Female genital mutilation/cutting: Changes and trends in knowledge, attitudes, and practices among health care professionals in the Gambia

Adriana Kaplan Marcusán, Laura Riba Singla, Mass Laye, Dodou M. Secka, Mireia Utzet, Marie Alix Le Charles

Research output: Contribution to journalArticleResearchpeer-review

14 Citations (Scopus)


© 2016 Kaplan Marcusán et al. Background: Female genital mutilation/cutting (FGM/C) is a harmful traditional practice that affects two out of three girls in The Gambia, seriously threatening their life and well-being with severe health consequences. By tracking the reference values established in former research conducted between 2009 and 2011, the objectives of this study are to explore trends and to measure and assess changes in knowledge, attitudes, and practices regarding FGM/C among health care professionals (HCPs) in The Gambia. Methods: A cross-sectional descriptive study was designed to collect and analyze data from an overall stratified sample consisting of 1,288 HCPs including health professionals and students throughout the six regions of The Gambia. Data were collected by the implementation of a self-administered written knowledge, attitudes, and practices questionnaire between 2012 and 2014. Results: The results of this study showed that 76.4% of HCPs are eager to abandon FGM/C, and 71.6% of them regard it as a harmful practice with negative consequences on life and health. HCPs reported more knowledge and favorable attitudes towards FGM/C abandonment, being better able to identify the practice, more aware of its health complications, and more concerned in their essential role as social agents of change. However, 25.4% of HCPs still embraced the continuation of the practice, 24.4% expressed intention of subjecting their own daughters to it, and 10.5% declared to have performed it within their professional praxis. Conclusion: Findings confirm progress in knowledge and attitudes regarding FGM/C among HCPs, who are better skilled to understand and manage the consequences. Nevertheless, discrepancies between information, intention, and behavior unveil resistance in practice and proves that FGM/C medicalization is increasing. Thus, there is an urgent need to support HCPs in the integration of FGM/C preventive interventions within the public health system, to address arguments favoring medicalization, and to use data to design appropriate strategies.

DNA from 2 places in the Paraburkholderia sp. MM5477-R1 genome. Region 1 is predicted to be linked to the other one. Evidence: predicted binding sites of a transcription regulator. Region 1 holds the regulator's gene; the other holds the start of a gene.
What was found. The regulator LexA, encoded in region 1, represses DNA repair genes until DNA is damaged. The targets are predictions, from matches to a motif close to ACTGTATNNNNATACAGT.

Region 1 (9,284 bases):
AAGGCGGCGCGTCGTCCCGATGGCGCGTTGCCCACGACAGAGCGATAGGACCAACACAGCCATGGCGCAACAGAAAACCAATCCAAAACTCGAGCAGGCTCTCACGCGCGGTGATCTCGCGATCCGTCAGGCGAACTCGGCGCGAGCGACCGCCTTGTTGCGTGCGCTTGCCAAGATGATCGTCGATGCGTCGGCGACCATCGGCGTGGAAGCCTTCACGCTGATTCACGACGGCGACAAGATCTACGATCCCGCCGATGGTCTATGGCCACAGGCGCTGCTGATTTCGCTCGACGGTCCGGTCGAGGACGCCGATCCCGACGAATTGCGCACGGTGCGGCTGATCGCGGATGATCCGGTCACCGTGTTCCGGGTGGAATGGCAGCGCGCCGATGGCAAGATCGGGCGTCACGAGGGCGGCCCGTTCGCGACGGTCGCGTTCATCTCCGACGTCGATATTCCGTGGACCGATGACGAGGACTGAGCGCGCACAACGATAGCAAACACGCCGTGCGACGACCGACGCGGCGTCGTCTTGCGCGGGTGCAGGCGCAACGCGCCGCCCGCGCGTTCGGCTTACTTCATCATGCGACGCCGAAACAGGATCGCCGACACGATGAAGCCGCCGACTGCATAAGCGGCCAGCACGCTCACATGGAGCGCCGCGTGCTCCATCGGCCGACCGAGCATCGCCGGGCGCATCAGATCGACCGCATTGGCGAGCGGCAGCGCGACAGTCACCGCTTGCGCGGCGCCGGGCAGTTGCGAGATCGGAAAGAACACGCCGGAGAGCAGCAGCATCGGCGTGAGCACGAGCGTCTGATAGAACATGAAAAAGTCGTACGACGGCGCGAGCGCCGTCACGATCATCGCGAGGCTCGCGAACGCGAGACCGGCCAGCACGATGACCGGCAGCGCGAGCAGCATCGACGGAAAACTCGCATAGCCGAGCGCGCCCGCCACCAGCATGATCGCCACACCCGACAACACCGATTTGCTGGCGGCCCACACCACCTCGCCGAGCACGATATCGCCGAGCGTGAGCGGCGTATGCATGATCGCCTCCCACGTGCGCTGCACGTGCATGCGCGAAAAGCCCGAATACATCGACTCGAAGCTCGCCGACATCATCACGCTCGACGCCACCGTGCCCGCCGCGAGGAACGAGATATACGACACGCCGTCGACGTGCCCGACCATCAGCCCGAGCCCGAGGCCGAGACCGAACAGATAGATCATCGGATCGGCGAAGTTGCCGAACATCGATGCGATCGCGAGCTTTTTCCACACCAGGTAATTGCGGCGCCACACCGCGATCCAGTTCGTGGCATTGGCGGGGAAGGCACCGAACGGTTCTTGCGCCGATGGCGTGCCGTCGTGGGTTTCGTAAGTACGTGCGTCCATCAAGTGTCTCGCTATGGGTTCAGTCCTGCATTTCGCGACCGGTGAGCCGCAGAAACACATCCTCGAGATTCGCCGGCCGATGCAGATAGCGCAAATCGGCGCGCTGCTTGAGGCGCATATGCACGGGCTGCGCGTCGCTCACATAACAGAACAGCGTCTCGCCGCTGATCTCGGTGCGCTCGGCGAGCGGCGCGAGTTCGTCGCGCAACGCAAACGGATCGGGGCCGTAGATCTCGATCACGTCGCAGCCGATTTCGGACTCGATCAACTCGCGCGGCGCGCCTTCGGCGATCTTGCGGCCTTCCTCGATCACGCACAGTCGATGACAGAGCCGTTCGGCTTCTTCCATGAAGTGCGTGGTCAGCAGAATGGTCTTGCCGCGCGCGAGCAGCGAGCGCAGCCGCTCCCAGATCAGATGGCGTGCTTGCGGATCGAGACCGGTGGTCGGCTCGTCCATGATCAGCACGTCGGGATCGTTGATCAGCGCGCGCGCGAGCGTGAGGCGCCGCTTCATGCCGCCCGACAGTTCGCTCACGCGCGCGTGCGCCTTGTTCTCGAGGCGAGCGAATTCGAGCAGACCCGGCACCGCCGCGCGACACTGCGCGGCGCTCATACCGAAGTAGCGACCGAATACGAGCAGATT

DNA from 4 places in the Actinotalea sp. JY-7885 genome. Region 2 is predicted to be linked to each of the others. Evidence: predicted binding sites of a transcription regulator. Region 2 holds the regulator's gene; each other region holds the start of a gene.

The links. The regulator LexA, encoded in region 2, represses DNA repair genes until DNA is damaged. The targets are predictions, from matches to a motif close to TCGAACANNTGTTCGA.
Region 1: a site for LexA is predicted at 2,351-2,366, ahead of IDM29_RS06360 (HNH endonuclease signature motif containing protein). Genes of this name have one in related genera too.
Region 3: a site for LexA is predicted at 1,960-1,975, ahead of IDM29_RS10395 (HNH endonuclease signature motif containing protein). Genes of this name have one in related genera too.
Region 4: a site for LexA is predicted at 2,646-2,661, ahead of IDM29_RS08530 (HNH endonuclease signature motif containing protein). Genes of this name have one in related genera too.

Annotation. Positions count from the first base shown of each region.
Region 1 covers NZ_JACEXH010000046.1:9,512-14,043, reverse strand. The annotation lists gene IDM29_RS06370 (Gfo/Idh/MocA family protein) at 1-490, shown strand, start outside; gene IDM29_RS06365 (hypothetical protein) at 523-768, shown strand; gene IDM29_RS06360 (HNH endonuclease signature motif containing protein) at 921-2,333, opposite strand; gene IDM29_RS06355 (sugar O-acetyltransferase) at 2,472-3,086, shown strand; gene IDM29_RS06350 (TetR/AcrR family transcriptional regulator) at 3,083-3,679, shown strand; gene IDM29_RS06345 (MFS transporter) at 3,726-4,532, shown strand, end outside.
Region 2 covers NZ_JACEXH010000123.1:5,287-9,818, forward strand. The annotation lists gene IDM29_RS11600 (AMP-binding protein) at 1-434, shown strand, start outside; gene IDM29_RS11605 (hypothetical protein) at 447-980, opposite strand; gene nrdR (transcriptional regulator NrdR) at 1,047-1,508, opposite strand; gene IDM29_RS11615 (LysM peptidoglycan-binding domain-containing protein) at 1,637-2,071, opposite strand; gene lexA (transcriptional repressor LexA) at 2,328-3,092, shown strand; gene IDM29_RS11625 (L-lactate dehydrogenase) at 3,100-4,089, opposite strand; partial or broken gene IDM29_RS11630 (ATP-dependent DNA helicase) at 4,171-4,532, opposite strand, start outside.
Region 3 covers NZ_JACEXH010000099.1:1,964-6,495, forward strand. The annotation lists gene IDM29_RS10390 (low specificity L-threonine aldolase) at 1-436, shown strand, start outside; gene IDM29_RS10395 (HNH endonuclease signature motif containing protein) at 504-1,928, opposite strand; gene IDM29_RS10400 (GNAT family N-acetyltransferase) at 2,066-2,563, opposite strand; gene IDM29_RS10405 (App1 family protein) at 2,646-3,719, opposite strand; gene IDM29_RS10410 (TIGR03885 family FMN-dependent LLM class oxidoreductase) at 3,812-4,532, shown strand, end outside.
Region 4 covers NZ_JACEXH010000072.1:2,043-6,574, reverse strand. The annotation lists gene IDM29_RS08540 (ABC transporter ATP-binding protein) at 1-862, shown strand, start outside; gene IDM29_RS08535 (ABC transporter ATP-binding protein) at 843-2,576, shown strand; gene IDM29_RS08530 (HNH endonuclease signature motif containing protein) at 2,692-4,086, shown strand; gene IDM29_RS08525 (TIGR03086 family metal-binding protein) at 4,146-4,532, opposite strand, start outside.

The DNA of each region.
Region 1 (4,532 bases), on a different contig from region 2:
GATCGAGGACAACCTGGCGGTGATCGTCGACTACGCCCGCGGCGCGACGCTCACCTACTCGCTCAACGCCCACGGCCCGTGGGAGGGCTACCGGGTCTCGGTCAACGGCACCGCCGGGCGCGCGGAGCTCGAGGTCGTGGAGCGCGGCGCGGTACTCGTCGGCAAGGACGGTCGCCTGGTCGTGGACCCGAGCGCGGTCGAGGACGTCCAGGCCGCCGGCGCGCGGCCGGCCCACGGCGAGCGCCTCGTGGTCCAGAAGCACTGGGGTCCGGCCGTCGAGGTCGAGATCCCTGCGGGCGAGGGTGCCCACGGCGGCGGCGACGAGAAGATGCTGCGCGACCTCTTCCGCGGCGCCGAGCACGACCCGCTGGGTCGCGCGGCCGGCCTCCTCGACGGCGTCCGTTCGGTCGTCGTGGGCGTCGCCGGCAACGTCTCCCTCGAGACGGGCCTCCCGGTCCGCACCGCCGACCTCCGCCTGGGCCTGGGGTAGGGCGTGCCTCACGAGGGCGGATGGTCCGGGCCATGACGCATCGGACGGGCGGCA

Original languageEnglish
Pages (from-to)103-117
JournalInternational Journal of Women's Health
Publication statusPublished - 12 Apr 2016


  • Attitudes
  • Changes
  • Female genital mutilation/cutting
  • Health care professionals
  • Knowledge
  • Practices
  • Sexual and reproductive health
  • The Gambia
  • Trends


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